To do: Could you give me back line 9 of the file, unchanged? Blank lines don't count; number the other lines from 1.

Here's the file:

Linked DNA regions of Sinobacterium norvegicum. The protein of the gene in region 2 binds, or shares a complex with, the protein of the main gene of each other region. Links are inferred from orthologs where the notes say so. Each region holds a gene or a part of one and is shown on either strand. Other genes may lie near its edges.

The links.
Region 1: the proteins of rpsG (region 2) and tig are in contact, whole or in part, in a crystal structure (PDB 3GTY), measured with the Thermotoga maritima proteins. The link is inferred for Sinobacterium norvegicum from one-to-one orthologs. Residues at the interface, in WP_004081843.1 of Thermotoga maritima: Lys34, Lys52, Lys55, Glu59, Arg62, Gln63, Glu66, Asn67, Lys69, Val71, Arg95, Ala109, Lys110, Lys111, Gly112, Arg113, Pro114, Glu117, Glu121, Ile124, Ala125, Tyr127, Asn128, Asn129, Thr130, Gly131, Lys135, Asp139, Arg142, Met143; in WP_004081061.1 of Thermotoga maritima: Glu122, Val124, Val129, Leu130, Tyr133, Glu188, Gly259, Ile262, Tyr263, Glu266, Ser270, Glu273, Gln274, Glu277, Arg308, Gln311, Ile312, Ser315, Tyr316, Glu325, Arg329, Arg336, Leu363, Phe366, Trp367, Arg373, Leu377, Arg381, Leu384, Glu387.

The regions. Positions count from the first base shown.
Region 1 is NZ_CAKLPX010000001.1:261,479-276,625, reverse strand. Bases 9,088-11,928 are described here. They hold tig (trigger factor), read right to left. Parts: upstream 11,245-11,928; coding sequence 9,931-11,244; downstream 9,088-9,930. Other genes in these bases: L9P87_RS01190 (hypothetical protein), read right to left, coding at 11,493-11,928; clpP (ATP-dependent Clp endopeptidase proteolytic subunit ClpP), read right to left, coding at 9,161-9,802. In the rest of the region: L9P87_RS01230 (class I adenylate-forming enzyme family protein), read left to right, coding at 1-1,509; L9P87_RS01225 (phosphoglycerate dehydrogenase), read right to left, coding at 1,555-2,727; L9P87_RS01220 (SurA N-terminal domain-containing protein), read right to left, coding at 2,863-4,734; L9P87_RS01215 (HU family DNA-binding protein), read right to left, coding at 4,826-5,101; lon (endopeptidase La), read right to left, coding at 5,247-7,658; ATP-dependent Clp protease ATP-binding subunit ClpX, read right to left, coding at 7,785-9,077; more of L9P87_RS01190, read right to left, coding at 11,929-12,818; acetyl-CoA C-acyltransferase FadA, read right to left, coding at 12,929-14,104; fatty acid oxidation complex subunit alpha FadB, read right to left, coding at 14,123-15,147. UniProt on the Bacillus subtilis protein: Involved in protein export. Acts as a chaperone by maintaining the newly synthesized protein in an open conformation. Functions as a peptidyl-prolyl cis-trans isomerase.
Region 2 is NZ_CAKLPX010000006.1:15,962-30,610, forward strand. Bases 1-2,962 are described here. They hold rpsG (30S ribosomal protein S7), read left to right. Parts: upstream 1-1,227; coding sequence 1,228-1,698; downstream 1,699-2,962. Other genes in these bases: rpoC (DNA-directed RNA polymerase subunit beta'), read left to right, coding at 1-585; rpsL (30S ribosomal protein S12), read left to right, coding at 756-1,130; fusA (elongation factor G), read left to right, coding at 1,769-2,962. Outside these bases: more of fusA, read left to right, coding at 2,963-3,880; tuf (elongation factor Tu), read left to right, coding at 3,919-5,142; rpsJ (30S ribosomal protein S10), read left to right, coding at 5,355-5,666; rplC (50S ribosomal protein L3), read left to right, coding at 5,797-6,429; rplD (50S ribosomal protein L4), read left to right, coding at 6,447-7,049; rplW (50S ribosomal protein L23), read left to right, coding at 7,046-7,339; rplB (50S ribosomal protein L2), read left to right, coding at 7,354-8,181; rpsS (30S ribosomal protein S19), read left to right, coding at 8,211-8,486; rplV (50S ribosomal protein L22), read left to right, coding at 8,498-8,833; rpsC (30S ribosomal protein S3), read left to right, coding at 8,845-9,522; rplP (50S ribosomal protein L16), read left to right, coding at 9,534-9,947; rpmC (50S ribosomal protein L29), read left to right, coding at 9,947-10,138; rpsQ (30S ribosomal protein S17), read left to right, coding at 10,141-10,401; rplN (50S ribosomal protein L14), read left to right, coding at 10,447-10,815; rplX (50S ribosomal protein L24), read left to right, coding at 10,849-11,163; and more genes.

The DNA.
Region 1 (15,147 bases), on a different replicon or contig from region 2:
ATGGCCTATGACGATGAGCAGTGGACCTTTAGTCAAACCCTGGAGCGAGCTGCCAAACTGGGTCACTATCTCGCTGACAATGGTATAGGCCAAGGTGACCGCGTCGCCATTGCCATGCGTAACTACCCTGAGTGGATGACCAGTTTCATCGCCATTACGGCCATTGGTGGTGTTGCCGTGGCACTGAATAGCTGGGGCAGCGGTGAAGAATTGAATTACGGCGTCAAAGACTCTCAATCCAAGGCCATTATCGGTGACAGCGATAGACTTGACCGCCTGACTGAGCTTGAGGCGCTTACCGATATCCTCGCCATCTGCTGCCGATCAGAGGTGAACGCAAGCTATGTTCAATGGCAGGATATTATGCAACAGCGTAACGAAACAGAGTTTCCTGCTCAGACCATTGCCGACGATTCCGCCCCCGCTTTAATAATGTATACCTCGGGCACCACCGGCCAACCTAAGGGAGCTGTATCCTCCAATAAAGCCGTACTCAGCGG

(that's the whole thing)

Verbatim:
ATGGCCTATGACGATGAGCAGTGGACCTTTAGTCAAACCCTGGAGCGAGCTGCCAAACTGGGTCACTATCTCGCTGACAATGGTATAGGCCAAGGTGACCGCGTCGCCATTGCCATGCGTAACTACCCTGAGTGGATGACCAGTTTCATCGCCATTACGGCCATTGGTGGTGTTGCCGTGGCACTGAATAGCTGGGGCAGCGGTGAAGAATTGAATTACGGCGTCAAAGACTCTCAATCCAAGGCCATTATCGGTGACAGCGATAGACTTGACCGCCTGACTGAGCTTGAGGCGCTTACCGATATCCTCGCCATCTGCTGCCGATCAGAGGTGAACGCAAGCTATGTTCAATGGCAGGATATTATGCAACAGCGTAACGAAACAGAGTTTCCTGCTCAGACCATTGCCGACGATTCCGCCCCCGCTTTAATAATGTATACCTCGGGCACCACCGGCCAACCTAAGGGAGCTGTATCCTCCAATAAAGCCGTACTCAGCGG